Forgive me if I repeat myself here (repeating things I've said in this forum in other threads). All these cameras work in pretty similar ways. No matter what camera you're using, if you don't shoot in fully automatic mode, you're controlling basically three things: aperture, shutter speed, and sensitivity. Throw in focus and composition and you've got the entire craft of photography in a nutshell. More advanced cameras don't make these controls harder, they make them easier. I used to shoot manual with my Canon PowerShot S3 IS (a fixed-lens superzoom), but to do so I had to access menus quite frequently. My first DSLR, the Pentax K100D, was easier to use -- easier to control -- than the PowerShot S3 IS, and the K10D is easier to control than the K100D.
Very, very well put. I wish there was a way to tag favorite posts in this forum, because this'd be one of them.
01-03-2008, 02:05 PM   #10
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Will, thanks for your comprehensive input.

I'd agree with you - I've spent days envying guys on this forum raving about their K10Ds here, but I have realised the 'economics of enough' for me and find now that the K100D does the job for me, and quite efficiently after now mastering the menus. Only down point is no dust removal, so MrPackerGuy, you've made a great choice in the K100D Super and will find it would suffice quite well for a hobby enthusiast.

Will, the Sigma 17-70 is f/2.8 max at wide end, going up to f/4 until almost 70mm, where it becomes f/4.5. Not my favourite, but still a good set of glassware...
01-03-2008, 02:22 PM   #11
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QuoteOriginally posted by Ash Quote
Will, thanks for your comprehensive input.
Thanks for using the word "comprehensive." The word usually used to describe my posts is "exhausting."


QuoteQuote:
I'd agree with you - I've spent days envying guys on this forum raving about their K10Ds here, but I have realised the 'economics of enough' for me and find now that the K100D does the job for me, and quite efficiently after now mastering the menus.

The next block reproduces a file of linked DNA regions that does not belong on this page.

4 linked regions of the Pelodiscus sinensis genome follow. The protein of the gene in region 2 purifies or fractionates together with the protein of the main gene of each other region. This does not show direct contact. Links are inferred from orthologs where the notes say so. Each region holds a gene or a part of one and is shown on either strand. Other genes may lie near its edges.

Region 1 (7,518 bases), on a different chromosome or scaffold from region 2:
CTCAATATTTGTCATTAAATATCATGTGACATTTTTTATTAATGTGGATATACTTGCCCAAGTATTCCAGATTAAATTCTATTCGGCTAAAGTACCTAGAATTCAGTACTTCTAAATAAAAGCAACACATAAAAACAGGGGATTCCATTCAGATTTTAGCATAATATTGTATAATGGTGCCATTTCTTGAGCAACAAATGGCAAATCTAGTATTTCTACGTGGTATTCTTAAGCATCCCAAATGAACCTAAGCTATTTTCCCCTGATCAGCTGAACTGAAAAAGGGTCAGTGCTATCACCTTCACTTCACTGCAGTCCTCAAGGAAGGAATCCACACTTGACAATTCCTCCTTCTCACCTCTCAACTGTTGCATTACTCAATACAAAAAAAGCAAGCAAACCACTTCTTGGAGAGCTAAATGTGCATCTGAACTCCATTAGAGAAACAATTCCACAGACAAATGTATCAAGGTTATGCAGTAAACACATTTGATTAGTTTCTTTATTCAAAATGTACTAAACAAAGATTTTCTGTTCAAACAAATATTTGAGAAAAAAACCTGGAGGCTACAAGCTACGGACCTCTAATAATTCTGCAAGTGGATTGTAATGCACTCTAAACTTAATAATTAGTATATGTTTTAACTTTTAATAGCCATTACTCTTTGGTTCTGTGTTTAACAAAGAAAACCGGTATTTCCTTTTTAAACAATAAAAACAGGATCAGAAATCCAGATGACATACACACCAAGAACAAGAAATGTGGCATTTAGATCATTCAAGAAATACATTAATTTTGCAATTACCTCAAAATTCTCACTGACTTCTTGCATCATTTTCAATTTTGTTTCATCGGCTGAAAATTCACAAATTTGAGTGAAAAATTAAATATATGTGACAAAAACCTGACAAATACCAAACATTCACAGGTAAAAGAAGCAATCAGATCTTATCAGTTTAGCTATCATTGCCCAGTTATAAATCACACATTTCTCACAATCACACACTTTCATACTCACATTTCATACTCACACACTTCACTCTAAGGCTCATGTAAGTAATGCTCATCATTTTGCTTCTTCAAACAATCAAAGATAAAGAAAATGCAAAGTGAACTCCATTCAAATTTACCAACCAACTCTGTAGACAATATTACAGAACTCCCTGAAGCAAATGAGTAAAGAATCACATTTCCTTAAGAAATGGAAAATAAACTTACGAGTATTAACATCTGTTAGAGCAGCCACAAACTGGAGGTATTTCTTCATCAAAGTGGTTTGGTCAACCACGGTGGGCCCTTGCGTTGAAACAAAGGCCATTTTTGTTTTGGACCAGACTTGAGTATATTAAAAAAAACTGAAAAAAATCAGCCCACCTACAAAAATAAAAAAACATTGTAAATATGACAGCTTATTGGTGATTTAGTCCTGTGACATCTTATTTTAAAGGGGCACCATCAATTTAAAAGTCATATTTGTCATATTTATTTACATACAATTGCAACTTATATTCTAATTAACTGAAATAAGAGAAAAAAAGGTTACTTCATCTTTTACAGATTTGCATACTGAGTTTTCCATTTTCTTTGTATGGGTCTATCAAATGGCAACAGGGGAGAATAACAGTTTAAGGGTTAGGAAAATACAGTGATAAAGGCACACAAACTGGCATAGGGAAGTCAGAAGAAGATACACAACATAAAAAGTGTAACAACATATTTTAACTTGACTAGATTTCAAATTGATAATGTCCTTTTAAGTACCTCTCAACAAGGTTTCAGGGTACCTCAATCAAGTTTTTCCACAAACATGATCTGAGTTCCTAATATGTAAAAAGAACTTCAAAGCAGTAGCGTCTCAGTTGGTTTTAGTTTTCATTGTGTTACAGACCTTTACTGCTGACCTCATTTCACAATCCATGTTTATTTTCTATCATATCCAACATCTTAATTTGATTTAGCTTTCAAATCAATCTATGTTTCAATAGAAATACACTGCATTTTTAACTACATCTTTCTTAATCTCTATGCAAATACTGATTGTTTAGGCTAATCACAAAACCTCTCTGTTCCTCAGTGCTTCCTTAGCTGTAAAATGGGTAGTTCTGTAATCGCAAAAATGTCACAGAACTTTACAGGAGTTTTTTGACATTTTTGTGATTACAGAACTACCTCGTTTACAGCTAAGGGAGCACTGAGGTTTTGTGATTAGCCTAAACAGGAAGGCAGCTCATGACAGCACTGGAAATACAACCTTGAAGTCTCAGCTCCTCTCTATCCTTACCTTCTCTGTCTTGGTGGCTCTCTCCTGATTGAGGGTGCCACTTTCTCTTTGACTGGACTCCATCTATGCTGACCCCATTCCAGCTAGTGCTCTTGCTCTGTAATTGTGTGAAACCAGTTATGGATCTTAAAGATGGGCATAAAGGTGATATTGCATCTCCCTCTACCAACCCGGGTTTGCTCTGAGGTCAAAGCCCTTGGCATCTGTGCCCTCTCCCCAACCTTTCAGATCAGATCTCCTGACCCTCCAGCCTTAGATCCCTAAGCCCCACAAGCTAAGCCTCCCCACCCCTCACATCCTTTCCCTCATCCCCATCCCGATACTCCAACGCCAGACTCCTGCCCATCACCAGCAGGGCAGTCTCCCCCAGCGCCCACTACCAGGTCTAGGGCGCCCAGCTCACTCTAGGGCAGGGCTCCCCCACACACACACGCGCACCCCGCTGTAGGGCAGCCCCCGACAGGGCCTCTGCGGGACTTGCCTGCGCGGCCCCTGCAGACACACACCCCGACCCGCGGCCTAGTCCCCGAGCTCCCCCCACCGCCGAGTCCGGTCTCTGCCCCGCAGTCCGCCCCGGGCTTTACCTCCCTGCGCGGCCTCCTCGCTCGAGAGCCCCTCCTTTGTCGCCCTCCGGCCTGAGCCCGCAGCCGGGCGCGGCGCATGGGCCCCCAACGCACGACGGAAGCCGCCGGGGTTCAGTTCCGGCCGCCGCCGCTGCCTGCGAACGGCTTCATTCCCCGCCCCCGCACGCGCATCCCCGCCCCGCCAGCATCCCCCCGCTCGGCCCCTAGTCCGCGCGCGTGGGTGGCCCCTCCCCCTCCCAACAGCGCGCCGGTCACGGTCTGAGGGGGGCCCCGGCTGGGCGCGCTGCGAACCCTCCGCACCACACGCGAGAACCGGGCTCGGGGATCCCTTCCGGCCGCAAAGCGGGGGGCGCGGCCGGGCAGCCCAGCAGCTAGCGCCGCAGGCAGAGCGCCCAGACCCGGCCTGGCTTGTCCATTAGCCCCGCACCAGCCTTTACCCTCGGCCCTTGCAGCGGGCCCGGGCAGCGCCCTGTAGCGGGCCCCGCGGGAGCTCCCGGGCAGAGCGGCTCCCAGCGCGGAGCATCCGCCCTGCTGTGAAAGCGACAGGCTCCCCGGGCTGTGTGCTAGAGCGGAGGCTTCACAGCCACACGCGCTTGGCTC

I think that is PERFECTLY reasonable. Money matters, indeed, it is the single most important consideration for most of us. If I were a millionaire, I'd be awaiting the arrival of my new Nikon D3 along with about $20,000 worth of new lenses. And I'd probably have my assistant scheduled to place an order for a Pentax K20D as soon as it becomes available, you know, just as a backup camera.

And the ergonomic benefits of the K10D matter more to those who (like me) shoot LOTS of photos than they will to many people -- even some very serious photographers -- who actually have the time to stop and think before pressing the shutter.

The K100D (super or mere mortal version) is a very fine photo-taking tool. I had one and liked it very much. As I said, I now have a *ist DS and I like it very much too and have taken some good photos with it. I can't at a glance usually tell whether a given photo was taken with the K10D or the *ist DS. In fact I tend to keep my single best lens -- the Pentax 35 f/2 -- on the *ist DS and they make a fine team.


QuoteQuote:
Will, the Sigma 17-70 is f/2.8 max at wide end, going up to f/4 until almost 70mm, where it becomes f/4.5. Not my favourite, but still a good set of glassware...